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  • [♪ INTRO]

  • It was a dark and stormy night, and the SciShow team was working late into the night on the newest episode.

  • As they toiled late into the evening, they started to noticepeculiar things.

  • There were sounds, was it a voice?

  • And the shadows flitting just out of view.

  • It was then they finally came face to face with the legendary Ghost of SciShow!

  • *Thunder* *maniacal laughter*

  • I'm just kidding.

  • But who doesn't love a good ghost story?

  • If you talk to the caretakers of old buildings, or hop onto any number of subreddits,

  • you're sure to find countless stories of personal run-ins with a spook.

  • And encountering a ghost, whether it's in an old building, your bedroom, or in the SciShow office,

  • does sound truly terrifying.

  • So, perhaps you can take comfort in the fact that these encounters can be explained by natural phenomena:

  • nosuper-” prefix necessary.

  • And a lot of it actually has to do with our brains and how they interpret the world around us.

  • If we want to talk about explanations for seeing ghosts,

  • we should start by talking about our eyes.

  • Pretty much every ghost story happens at night or in a dark place,

  • and that's probably not a coincidence.

  • Many ghost sightings are brief glimpses of something just at the edge of a person's field of vision.

  • Then, they look to see what it was, but it's gone!

  • And that kind of sighting can probably be chalked up to the way human peripheral vision works.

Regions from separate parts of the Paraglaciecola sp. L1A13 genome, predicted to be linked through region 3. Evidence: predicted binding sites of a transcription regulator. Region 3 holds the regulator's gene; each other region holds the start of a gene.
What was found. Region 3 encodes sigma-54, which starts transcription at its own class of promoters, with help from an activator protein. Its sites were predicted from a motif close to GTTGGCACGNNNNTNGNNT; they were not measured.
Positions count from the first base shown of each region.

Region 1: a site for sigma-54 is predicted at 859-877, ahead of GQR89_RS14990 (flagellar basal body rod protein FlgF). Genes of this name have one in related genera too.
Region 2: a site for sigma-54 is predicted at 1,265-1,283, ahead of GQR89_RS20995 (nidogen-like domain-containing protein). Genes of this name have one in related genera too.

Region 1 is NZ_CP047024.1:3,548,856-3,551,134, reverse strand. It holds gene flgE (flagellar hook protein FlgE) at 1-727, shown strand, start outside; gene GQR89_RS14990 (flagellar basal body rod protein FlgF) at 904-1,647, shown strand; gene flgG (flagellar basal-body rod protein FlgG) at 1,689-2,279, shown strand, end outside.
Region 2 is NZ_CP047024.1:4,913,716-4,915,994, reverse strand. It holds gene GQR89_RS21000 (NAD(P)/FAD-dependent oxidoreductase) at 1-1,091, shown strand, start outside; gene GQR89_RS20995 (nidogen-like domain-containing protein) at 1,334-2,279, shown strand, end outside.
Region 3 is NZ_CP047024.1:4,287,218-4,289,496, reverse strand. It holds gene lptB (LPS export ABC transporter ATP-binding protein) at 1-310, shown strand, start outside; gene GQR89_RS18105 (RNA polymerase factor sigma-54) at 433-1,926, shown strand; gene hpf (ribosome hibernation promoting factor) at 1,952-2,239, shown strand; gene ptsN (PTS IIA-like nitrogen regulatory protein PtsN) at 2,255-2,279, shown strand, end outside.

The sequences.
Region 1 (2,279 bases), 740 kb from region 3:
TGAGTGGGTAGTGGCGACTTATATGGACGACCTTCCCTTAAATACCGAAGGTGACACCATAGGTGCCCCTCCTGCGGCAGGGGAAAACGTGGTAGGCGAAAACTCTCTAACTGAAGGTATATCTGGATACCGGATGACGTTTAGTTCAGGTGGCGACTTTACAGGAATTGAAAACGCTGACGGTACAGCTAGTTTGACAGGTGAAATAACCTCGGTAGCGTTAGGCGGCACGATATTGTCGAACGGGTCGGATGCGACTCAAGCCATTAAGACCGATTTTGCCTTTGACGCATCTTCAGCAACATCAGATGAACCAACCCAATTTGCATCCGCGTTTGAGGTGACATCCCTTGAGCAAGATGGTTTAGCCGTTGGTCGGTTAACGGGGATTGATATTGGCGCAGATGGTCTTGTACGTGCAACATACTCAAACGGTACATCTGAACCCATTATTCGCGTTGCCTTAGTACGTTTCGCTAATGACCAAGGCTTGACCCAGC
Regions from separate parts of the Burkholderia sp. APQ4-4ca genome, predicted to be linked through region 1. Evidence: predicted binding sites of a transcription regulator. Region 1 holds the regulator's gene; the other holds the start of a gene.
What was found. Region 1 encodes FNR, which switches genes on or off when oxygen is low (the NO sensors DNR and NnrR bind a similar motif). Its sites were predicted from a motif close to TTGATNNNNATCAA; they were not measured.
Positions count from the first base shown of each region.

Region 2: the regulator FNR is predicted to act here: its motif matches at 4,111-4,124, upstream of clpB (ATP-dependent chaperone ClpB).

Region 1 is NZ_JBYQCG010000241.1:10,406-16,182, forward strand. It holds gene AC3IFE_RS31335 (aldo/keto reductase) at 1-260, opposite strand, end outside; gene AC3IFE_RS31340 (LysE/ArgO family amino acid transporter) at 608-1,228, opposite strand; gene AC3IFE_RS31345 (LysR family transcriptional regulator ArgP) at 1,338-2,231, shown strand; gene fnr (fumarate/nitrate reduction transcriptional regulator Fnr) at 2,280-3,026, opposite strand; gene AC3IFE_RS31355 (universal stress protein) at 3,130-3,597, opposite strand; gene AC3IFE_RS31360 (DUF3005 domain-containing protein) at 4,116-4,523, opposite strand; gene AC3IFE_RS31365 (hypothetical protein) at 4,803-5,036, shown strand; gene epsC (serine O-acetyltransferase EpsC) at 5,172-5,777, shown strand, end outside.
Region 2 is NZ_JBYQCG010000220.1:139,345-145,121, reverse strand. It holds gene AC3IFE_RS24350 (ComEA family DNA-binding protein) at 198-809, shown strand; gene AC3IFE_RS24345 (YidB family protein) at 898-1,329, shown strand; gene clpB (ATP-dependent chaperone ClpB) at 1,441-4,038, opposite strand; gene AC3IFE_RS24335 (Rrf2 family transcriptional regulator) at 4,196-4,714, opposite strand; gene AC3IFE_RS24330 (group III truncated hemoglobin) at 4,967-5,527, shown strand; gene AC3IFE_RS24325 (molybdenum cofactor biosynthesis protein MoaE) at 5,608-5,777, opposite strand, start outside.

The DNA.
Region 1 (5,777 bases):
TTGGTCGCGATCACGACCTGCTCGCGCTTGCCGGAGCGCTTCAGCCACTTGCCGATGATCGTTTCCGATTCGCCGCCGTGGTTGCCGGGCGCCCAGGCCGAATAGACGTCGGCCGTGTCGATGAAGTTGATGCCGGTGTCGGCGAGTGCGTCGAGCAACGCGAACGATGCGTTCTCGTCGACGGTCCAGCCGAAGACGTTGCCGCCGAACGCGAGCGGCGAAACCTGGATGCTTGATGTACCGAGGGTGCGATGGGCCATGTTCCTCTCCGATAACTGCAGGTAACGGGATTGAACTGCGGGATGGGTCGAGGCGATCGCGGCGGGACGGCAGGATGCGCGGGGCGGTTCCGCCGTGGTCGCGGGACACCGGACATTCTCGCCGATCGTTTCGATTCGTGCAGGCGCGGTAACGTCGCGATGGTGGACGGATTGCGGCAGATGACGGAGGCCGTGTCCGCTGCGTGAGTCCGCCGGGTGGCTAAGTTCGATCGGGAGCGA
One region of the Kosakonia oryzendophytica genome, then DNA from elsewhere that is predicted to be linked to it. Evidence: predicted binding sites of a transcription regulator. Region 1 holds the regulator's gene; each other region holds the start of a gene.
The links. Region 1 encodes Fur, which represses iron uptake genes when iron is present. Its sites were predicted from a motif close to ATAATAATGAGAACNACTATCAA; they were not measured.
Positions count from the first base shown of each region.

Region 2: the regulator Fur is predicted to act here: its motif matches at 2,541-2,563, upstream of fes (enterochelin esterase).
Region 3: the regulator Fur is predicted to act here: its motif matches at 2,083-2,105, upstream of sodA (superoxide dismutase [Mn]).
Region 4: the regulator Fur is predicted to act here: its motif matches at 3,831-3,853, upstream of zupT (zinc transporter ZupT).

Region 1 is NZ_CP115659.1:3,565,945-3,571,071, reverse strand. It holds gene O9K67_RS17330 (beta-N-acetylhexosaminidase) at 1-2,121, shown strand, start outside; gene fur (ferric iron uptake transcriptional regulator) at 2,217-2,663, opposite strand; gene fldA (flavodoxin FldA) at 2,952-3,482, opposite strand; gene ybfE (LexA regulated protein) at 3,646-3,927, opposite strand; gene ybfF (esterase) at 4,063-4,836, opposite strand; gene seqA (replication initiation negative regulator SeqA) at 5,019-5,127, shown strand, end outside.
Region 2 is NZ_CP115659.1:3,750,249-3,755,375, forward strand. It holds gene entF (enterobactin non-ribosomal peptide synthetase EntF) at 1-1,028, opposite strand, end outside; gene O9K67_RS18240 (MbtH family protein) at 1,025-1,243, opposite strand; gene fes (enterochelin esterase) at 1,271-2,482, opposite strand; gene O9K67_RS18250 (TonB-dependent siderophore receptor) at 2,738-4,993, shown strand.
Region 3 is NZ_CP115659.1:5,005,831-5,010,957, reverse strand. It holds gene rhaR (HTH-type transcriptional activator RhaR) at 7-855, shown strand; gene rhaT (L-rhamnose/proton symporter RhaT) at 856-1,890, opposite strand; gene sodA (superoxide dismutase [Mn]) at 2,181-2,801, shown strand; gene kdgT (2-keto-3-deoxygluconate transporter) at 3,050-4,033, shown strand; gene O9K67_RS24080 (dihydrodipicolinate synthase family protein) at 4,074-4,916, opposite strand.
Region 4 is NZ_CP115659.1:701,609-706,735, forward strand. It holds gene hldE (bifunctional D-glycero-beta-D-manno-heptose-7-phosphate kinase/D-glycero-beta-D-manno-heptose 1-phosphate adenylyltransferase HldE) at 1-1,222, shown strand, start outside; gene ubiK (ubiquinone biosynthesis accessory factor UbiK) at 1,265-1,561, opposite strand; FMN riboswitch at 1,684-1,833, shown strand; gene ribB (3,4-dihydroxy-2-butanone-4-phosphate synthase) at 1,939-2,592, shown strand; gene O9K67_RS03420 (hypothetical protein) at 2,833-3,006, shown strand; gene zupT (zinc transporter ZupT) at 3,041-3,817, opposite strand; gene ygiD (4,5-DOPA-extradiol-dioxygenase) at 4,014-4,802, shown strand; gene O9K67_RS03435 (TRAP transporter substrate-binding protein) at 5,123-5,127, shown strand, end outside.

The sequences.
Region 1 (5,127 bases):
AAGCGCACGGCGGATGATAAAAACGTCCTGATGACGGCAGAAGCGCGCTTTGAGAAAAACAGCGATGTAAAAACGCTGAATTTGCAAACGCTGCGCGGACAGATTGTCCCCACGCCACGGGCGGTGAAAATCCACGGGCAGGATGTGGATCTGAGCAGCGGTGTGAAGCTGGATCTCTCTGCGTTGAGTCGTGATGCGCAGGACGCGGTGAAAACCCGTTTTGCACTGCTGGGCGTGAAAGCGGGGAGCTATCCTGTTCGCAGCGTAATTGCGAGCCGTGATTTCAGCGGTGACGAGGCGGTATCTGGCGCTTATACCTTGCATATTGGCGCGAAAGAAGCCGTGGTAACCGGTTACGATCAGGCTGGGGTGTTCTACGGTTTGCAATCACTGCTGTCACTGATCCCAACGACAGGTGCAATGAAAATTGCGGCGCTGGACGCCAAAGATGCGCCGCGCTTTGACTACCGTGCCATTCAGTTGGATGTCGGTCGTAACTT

• You see, your ability to detect color and resolve detail drops off considerably at the edge of your visual field.

  • But, your ability to detect motion actually increases.

  • That's because the periphery of your retina has fewer cones,

  • the light-sensing cells that excel at detecting color and shape,

  • and more rods, which are better at detecting motion.

  • So, especially in low-light and/or high-spook conditions,

  • it's easy to notice motion out of the corner of your eye without clearly making out what's actually moving.

  • Plus, all of your senses can be heightened when you're on alert,

  • which increases the likelihood you'll be frightened by otherwise mundane visible stimuli.

  • So if you just catch something moving out of the corner of your eye,

  • only to find nothing unusual there when you look,

  • it probably wasn't a supernatural being.

  • It's much more likely that the mechanics of your eyeballs made something ordinary seem extraordinary

  • than it is that a ghost crept past and then vanished.

  • One of the most common devices in a paranormal investigator's toolkit is the humble audio recorder.

  • They use it to pick up EVPs, or Electronic Voice Phenomenon...s…

  • it doesn't pluralize quite right when you spell it out.

  • Anyhow, the idea is that you can hit record, ask questions to a room,

  • and then hear vocal responses in the audio when you play it back.

  • And that's totally true.